Remembering Kim Gibney

Remembering+Kim+Gibney

photos provided by Annie Sophia and Karlie Hoffmeister

Biology teacher Kimberly Gibney died Sunday after a long illness that kept her out of the classroom for much of the semester. Principal Amy Murphy notified the BVNW community, through email, Monday afternoon.

“There are teachers who have been at Blue Valley Northwest since the building opened [that] have been going on 22 years together,” Murphy said. “They spend as much time at school with their teacher family as they do sometimes with their own family. So I think [losing Gibney is] like losing a family member.”

Broadcast technology teacher Kim White said she befriended Gibney when they coached volleyball together in 2001. She said it was an honor to have truly known her and worked alongside her.

“She was someone who truly cared about other people; she was someone who wanted the best for each and every one her players, and each and every one of her students,” White said. “Every day she came to Northwest, I believe that’s what she tried to do–is to get the best out of each and every person.”

Murphy agreed, saying Gibney’s best trait as a person was her caring nature.

“I think she just cared about people,” Murphy said. “She genuinely cared about individuals, and that’s something that was very special about her.”

One student who said she was truly impacted by having Gibney as a teacher is sophomore Karlie Hoffmeister. She said Gibney was more than just a teacher who presented course material.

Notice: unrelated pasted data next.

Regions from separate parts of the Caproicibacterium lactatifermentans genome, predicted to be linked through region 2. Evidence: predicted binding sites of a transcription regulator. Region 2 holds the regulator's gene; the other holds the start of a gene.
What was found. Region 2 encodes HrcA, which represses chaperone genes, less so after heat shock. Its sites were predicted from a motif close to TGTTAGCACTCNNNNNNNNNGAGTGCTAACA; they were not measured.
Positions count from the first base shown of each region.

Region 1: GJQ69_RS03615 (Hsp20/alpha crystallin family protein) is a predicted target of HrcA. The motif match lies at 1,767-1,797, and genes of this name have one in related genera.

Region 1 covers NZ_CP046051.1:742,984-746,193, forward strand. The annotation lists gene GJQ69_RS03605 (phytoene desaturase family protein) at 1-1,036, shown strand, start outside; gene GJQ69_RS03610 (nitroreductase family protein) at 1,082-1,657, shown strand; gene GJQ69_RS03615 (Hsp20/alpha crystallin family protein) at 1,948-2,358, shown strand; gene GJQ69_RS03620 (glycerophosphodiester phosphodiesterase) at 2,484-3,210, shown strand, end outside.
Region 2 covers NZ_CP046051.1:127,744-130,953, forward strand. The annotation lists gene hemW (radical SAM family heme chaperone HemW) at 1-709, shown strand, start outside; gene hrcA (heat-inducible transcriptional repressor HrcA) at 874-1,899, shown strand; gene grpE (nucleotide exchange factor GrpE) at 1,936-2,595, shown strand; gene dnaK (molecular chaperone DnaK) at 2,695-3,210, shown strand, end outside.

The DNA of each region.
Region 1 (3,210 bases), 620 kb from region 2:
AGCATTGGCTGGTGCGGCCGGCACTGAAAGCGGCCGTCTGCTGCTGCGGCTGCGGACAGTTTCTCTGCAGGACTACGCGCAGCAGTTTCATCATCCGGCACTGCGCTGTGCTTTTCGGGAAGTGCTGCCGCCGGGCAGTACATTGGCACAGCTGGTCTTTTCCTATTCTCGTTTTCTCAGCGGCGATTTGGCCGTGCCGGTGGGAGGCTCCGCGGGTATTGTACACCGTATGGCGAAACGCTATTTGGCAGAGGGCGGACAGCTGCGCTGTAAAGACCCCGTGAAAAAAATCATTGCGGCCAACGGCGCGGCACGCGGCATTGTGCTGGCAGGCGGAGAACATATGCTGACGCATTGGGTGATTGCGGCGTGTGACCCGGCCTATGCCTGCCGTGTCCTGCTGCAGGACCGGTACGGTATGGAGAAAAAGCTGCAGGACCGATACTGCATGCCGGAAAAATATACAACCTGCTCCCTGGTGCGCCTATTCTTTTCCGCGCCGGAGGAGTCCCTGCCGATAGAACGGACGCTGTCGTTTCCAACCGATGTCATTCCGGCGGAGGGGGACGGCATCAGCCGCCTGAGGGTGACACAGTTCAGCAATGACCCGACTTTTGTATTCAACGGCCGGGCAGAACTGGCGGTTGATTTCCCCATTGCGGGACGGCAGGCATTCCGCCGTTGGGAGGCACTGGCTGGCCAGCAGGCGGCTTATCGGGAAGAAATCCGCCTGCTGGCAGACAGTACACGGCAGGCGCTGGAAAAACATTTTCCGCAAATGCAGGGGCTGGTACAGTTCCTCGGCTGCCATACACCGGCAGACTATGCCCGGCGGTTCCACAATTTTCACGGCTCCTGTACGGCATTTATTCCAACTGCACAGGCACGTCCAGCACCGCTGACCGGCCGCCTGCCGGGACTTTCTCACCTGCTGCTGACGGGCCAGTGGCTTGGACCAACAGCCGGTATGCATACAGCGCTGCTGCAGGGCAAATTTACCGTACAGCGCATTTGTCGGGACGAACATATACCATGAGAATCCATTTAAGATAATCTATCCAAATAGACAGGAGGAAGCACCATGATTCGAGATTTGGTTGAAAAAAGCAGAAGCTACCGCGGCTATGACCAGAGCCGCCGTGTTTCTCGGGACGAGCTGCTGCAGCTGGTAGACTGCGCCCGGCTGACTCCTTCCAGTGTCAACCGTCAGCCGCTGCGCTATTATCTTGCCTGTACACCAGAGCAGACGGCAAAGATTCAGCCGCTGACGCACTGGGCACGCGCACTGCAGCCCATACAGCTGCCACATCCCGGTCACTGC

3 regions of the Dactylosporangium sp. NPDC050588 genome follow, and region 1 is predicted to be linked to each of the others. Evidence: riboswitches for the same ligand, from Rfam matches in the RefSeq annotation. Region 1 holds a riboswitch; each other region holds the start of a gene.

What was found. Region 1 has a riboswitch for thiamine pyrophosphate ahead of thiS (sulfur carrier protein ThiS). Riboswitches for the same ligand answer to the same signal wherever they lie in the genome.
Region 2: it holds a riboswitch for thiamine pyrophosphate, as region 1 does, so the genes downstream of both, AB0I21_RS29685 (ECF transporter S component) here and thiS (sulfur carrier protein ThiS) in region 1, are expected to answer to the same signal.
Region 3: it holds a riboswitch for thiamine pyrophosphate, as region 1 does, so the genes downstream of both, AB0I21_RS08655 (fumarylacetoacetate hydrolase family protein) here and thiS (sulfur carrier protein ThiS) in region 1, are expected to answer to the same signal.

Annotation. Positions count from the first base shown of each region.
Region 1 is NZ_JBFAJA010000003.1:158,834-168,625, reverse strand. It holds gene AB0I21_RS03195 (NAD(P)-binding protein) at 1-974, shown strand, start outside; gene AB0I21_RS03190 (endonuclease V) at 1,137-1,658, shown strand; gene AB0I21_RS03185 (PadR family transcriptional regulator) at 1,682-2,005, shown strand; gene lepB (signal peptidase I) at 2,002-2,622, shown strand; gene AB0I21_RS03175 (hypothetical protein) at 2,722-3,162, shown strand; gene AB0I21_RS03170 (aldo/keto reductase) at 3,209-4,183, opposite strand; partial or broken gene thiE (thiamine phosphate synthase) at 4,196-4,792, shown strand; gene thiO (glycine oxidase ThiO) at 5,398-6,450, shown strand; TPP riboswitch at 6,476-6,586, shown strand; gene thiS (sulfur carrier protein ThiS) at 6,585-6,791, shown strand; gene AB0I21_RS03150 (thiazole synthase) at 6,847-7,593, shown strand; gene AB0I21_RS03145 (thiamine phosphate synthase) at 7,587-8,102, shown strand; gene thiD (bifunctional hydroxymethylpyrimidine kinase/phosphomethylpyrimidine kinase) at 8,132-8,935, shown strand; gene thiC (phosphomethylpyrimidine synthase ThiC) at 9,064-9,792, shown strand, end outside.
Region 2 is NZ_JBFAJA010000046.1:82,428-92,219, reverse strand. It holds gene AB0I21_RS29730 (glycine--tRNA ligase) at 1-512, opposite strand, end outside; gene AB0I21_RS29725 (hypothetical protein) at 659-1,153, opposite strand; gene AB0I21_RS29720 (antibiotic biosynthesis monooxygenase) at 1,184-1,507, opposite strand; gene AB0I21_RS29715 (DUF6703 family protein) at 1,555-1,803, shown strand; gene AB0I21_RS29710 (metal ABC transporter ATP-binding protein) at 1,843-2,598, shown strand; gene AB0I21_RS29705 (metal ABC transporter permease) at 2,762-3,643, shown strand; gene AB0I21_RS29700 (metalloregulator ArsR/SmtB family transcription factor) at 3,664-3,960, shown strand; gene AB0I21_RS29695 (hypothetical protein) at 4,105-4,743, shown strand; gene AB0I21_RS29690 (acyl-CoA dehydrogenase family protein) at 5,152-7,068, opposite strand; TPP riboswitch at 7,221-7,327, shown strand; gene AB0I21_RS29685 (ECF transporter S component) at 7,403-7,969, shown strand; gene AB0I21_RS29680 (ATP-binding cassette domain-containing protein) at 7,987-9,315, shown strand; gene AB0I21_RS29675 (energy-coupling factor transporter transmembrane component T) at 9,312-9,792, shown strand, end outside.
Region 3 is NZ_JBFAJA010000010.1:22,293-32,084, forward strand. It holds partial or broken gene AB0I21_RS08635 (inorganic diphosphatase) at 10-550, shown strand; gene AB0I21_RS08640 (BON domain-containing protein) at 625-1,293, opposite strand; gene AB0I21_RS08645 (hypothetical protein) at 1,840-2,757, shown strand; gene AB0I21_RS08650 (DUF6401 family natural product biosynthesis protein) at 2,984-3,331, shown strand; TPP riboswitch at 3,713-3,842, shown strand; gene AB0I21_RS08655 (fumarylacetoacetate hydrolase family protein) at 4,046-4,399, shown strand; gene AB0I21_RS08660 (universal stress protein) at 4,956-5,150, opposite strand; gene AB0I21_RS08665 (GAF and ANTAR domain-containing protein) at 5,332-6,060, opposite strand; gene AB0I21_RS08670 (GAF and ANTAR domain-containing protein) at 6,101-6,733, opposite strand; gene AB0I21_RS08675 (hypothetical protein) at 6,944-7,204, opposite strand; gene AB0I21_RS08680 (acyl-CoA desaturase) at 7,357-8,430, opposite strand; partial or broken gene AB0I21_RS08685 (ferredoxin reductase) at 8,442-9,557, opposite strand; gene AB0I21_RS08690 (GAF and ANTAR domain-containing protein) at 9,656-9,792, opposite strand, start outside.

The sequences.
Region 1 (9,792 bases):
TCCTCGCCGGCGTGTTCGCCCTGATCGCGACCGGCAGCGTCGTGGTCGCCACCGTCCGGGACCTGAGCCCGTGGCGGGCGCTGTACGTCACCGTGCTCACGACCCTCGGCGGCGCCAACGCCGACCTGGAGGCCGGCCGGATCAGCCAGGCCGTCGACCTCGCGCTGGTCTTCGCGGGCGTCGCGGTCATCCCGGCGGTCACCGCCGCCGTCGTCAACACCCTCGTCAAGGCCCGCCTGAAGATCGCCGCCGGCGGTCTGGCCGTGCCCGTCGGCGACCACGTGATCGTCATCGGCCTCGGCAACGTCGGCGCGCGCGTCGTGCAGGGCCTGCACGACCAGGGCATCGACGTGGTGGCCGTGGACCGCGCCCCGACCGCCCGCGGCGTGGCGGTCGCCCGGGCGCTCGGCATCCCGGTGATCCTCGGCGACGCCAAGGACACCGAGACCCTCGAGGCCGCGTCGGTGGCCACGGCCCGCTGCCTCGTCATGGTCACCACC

“Mostly, she was very goofy; she would mess around with us and her love [for] her chinchillas – I’m sure everyone remembers that,” Hoffmeister said. “She was just really funny…and very easy to talk to.”

Through an interview conducted by email, science teacher Linda Strieby said she shared an office with Gibney for the last five years. Strieby said one memory of Gibney that has stuck with her through the years was how she enjoyed dressing up during Spirit week.

“She would often even don wigs to get into character,” Strieby said. “Once she used flour to make a black wig look like gray hair…that was pretty funny.”

While Gibney’s humor impacted the academic side of the BVNW community, White said her dedication to the athletic department was also significant. She said Gibney attended many softball games in addition to her volleyball coaching and was always ready to lend a helping hand, which greatly affected the players.

“I’ve gotten a lot of calls, I’ve gotten numerous texts from former players of Kim’s…and they’ve all said, you know, ‘Why Gibbs?’” White said. “You know, if I know Gibbs though, she might’ve said, ‘Why not me?’ because Gibbs always had the attitude of she’d do the best she could with the situation.”

While White said dealing with the death of Gibney will be hard, she said she believes she is in a better place now.

“The pain that she was in and the health issues she was dealing with–they were hard on her, and they were hard on her body, and now she’s in a better place,” White said. “She never wanted the attention, and she was somebody who deserved it.”

Murphy said she encourages the BVNW community to hold onto the positive memories they have of Gibney and try to keep her family in their thoughts. A visitation will be held Jan. 2 at Grace United Methodist Church, with a funeral service following at 2:30 p.m. Memories of Gibney can be shared here, and donations in Gibney’s name can be made to The Humane Society, The Rheumatoid Arthritis Association and the Kim Gibney Memorial Scholarship.